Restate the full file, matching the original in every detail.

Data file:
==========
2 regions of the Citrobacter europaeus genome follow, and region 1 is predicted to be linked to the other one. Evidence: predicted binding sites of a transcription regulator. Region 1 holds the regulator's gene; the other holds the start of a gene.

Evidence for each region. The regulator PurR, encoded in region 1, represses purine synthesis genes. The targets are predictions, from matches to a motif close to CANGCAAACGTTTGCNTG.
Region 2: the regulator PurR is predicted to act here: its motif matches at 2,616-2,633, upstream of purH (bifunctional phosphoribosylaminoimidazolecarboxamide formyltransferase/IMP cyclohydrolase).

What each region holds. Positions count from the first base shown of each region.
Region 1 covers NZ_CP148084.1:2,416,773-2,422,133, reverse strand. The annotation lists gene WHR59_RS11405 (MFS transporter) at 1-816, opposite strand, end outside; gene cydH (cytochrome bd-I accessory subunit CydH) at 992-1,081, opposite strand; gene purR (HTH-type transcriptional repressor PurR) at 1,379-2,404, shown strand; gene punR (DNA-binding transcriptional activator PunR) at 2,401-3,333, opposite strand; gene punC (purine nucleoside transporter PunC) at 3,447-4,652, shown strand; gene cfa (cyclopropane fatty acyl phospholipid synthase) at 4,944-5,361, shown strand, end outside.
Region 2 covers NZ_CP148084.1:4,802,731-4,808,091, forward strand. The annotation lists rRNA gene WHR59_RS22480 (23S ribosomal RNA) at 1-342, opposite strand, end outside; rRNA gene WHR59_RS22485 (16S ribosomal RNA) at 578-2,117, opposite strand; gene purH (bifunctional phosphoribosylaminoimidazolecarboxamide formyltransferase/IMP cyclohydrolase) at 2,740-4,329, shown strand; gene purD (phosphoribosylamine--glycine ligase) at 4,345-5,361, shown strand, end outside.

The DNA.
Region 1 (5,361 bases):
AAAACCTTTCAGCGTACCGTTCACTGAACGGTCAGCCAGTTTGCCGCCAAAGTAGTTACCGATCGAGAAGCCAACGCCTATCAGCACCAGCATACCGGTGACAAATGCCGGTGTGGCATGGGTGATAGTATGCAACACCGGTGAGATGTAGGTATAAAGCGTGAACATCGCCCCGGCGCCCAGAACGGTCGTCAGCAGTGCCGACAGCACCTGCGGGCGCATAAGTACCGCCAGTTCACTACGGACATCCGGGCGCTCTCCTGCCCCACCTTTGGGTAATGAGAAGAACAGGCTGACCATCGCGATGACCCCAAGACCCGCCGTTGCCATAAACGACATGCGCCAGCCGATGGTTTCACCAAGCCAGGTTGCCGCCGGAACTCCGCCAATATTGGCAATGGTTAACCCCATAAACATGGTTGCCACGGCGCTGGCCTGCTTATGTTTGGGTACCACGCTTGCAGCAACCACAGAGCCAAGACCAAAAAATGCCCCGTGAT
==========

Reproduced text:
2 regions of the Citrobacter europaeus genome follow, and region 1 is predicted to be linked to the other one. Evidence: predicted binding sites of a transcription regulator. Region 1 holds the regulator's gene; the other holds the start of a gene.

Evidence for each region. The regulator PurR, encoded in region 1, represses purine synthesis genes. The targets are predictions, from matches to a motif close to CANGCAAACGTTTGCNTG.
Region 2: the regulator PurR is predicted to act here: its motif matches at 2,616-2,633, upstream of purH (bifunctional phosphoribosylaminoimidazolecarboxamide formyltransferase/IMP cyclohydrolase).

What each region holds. Positions count from the first base shown of each region.
Region 1 covers NZ_CP148084.1:2,416,773-2,422,133, reverse strand. The annotation lists gene WHR59_RS11405 (MFS transporter) at 1-816, opposite strand, end outside; gene cydH (cytochrome bd-I accessory subunit CydH) at 992-1,081, opposite strand; gene purR (HTH-type transcriptional repressor PurR) at 1,379-2,404, shown strand; gene punR (DNA-binding transcriptional activator PunR) at 2,401-3,333, opposite strand; gene punC (purine nucleoside transporter PunC) at 3,447-4,652, shown strand; gene cfa (cyclopropane fatty acyl phospholipid synthase) at 4,944-5,361, shown strand, end outside.
Region 2 covers NZ_CP148084.1:4,802,731-4,808,091, forward strand. The annotation lists rRNA gene WHR59_RS22480 (23S ribosomal RNA) at 1-342, opposite strand, end outside; rRNA gene WHR59_RS22485 (16S ribosomal RNA) at 578-2,117, opposite strand; gene purH (bifunctional phosphoribosylaminoimidazolecarboxamide formyltransferase/IMP cyclohydrolase) at 2,740-4,329, shown strand; gene purD (phosphoribosylamine--glycine ligase) at 4,345-5,361, shown strand, end outside.

The DNA.
Region 1 (5,361 bases):
AAAACCTTTCAGCGTACCGTTCACTGAACGGTCAGCCAGTTTGCCGCCAAAGTAGTTACCGATCGAGAAGCCAACGCCTATCAGCACCAGCATACCGGTGACAAATGCCGGTGTGGCATGGGTGATAGTATGCAACACCGGTGAGATGTAGGTATAAAGCGTGAACATCGCCCCGGCGCCCAGAACGGTCGTCAGCAGTGCCGACAGCACCTGCGGGCGCATAAGTACCGCCAGTTCACTACGGACATCCGGGCGCTCTCCTGCCCCACCTTTGGGTAATGAGAAGAACAGGCTGACCATCGCGATGACCCCAAGACCCGCCGTTGCCATAAACGACATGCGCCAGCCGATGGTTTCACCAAGCCAGGTTGCCGCCGGAACTCCGCCAATATTGGCAATGGTTAACCCCATAAACATGGTTGCCACGGCGCTGGCCTGCTTATGTTTGGGTACCACGCTTGCAGCAACCACAGAGCCAAGACCAAAAAATGCCCCGTGAT